David Rosner, PhD, MPH

  • Ronald H. Lauterstein Professor of Sociomedical Sciences and Professor of History
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David Rosner, PhD, MPH, focuses on research at the intersection of public health and social history and the politics of occupational disease and industrial pollution. He has been actively involved in lawsuits on behalf of cities, states and communities around the nation who are trying to hold the lead, asbestos and chemical industry accountable for past acts that have resulted in tremendous damage to America's children. Cases aimed at removing lead from children's environments, removing PCBs from state waterways, and asbestos suits aimed at providing funds for remediation and compensation for victims of environmental and occupational disease have grown out of his academic work. His work on the history of industry understanding the harms done by their industrial toxins has been part of law suits on behalf of asbestos workers and silicosis victims as well.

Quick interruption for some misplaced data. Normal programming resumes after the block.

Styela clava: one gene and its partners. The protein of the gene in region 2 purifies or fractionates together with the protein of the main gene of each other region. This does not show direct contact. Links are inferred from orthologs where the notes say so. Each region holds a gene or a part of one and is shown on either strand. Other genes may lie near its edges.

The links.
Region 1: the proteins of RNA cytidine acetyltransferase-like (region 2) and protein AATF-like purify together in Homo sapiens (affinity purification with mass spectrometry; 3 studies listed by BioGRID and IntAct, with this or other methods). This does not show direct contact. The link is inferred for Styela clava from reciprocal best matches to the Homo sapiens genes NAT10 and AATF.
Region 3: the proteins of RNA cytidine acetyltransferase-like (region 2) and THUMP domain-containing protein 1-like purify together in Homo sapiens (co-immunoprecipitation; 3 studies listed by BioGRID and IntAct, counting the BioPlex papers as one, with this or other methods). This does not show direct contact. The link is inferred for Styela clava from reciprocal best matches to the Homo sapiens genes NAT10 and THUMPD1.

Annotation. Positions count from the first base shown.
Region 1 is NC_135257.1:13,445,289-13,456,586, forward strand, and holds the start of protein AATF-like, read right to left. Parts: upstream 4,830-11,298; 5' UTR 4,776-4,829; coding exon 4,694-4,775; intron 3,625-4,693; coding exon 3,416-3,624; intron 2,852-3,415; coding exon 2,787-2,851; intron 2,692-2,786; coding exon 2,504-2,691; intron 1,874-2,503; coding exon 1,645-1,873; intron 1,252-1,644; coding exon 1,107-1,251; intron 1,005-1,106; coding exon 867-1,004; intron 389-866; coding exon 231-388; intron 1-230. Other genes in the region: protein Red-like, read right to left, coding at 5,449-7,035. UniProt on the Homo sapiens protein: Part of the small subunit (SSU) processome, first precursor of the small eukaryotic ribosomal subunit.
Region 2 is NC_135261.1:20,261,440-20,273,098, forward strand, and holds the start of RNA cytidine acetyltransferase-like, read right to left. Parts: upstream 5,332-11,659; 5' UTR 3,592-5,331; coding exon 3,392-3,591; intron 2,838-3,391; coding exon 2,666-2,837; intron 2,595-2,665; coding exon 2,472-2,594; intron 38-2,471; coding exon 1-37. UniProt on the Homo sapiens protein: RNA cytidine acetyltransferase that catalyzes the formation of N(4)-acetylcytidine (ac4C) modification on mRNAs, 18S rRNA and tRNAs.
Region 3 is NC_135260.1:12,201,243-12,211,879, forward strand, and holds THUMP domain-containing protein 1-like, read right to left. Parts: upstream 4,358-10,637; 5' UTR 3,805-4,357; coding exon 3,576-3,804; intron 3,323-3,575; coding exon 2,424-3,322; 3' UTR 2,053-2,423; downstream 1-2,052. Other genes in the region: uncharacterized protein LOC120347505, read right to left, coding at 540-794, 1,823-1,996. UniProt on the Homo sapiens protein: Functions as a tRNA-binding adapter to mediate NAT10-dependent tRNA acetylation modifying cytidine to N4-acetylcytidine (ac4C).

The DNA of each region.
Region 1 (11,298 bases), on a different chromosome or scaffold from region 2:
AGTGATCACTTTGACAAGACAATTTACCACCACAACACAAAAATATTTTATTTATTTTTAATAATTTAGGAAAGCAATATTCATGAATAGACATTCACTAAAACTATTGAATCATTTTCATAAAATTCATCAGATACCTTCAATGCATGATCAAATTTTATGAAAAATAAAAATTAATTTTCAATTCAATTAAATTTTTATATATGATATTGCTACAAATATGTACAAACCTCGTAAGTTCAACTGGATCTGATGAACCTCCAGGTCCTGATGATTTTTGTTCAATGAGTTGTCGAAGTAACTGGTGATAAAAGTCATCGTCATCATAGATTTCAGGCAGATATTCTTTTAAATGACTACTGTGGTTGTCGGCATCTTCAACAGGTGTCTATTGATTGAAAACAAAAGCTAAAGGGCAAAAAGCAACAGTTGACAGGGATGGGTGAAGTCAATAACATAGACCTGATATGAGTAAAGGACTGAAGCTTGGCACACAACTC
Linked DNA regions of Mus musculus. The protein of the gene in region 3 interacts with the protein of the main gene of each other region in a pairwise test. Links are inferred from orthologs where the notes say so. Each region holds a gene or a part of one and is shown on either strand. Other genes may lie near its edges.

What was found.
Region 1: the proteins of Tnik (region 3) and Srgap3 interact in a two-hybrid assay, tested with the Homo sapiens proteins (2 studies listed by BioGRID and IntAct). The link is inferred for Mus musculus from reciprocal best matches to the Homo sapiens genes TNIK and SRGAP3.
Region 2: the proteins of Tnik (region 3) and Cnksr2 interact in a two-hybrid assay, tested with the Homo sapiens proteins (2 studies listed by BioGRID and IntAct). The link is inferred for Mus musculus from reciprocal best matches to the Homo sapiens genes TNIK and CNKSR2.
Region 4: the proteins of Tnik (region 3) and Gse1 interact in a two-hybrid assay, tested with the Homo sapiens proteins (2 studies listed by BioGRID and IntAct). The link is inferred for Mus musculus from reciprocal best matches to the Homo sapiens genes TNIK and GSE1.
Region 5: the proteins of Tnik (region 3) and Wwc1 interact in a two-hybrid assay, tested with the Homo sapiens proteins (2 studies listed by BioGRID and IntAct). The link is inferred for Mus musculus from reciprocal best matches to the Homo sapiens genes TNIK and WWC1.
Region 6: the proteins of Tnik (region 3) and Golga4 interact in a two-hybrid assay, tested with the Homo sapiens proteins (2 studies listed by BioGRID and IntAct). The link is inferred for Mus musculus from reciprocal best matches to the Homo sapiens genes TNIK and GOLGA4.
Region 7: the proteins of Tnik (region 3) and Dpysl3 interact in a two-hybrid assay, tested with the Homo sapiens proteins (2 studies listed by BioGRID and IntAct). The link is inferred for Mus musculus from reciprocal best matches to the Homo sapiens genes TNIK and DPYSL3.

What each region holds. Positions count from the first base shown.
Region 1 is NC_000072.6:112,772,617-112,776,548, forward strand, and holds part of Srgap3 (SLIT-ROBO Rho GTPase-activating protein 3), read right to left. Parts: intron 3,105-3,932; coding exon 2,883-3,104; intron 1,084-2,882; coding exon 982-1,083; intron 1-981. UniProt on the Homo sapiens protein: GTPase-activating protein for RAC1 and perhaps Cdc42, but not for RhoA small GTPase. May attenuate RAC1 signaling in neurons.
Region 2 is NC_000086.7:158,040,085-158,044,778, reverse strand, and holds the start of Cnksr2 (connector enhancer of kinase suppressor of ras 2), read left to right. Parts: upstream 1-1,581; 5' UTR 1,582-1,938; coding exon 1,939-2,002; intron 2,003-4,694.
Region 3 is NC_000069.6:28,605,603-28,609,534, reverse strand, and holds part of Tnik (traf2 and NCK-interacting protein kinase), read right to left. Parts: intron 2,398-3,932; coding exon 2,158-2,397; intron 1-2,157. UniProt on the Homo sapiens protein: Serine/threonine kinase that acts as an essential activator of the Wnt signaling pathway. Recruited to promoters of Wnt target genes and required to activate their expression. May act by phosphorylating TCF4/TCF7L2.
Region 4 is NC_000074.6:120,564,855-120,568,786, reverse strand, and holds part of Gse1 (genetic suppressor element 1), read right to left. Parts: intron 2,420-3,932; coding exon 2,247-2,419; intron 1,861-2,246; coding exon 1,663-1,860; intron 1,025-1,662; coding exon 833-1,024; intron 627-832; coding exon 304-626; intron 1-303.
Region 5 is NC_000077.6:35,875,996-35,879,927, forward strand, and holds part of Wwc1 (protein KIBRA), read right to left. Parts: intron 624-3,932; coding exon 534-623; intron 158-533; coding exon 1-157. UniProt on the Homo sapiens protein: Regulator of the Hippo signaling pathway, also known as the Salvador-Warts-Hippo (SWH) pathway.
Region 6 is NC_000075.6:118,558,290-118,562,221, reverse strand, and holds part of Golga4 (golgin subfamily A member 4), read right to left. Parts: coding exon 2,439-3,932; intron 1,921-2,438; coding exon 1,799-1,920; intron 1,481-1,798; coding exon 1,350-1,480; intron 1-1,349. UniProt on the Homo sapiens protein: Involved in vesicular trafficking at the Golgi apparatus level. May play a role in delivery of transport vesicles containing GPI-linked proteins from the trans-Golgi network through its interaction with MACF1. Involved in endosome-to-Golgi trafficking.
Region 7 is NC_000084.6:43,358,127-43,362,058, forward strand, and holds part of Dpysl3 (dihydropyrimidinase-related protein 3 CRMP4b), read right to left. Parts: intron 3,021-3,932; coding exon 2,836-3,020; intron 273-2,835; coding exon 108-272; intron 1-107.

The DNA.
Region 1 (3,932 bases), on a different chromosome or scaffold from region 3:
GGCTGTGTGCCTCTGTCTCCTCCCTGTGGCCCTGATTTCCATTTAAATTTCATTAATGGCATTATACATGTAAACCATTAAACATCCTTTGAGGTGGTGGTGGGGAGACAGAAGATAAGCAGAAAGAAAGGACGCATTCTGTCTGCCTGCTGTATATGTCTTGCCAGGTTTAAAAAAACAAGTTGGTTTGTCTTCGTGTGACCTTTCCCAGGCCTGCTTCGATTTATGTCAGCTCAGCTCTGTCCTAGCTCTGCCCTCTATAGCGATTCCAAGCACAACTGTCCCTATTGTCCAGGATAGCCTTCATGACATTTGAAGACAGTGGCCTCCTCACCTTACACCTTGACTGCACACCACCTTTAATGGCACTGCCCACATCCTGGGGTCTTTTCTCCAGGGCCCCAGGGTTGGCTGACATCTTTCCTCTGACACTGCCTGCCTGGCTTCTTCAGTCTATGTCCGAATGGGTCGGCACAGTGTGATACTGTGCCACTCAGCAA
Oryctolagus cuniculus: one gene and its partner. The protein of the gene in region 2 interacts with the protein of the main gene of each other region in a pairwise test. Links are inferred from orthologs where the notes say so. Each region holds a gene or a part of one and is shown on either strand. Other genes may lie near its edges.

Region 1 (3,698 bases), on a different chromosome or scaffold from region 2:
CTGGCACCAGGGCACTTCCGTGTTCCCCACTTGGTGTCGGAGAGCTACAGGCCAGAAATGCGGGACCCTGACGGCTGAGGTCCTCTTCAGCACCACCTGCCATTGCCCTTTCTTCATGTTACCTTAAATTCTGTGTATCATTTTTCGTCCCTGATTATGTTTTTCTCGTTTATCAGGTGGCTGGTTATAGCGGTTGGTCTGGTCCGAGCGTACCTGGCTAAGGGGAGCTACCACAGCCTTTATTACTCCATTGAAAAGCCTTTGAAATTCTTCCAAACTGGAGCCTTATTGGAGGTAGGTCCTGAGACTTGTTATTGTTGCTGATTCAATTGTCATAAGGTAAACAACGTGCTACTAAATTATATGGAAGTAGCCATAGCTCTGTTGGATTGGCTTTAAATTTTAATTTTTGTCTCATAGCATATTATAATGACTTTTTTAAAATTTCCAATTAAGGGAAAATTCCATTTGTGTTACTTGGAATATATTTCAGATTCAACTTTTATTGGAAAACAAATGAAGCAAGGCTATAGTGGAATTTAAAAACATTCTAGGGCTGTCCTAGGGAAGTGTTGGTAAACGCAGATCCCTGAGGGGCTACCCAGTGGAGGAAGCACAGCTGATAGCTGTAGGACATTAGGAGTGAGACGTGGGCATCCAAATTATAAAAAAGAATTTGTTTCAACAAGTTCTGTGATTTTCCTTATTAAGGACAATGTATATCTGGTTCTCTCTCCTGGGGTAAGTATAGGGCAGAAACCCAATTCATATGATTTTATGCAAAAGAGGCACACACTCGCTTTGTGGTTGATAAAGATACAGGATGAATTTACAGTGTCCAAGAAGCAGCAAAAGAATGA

Prior to joining the Columbia faculty in 1998, Dr. Rosner was University Distinguished Professor of History at the City University of New York. In 2010, he was elected to the National Academy of Sciences' National Academy of Medicine. In addition to numerous grants, he has been a Guggenheim Fellow, a recipient of a Robert Wood Johnson Investigator Award, a National Endowment for the Humanities Fellow and a Josiah Macy Fellow. He has been awarded the Distinguished Scholar's Prize from the City University and the Viseltear Prize for Outstanding Work in the History of Public Health from the APHA, and Distinguished Alumni Award from the University of Massachusetts Department of Public Health, among others. Dr. Rosner has also been honored by the New York Committee on Occupational Safety and Health and, with Gerald Markowitz, was awarded the Rachel Carson Award and the Upton Sinclair Memorial Lectureship ""For Outstanding Occupational Health, Safety, and Environmental Journalism by the American Industrial Hygiene Association."" Dr. Rosner is an author of eleven books on occupational disease, epidemics and public health. Lead Wars: The Politics of Science and the Fate of America's Children, (University of California Press/Milbank Fund, 2013) details the recent conflicts at Johns Hopkins over studies of children placed in homes with low level lead exposure and what it says about public health research. His forthcoming work, also with Gerald Markowitz, is Building the Worlds that Kill Us (Columbia University Press, 2022).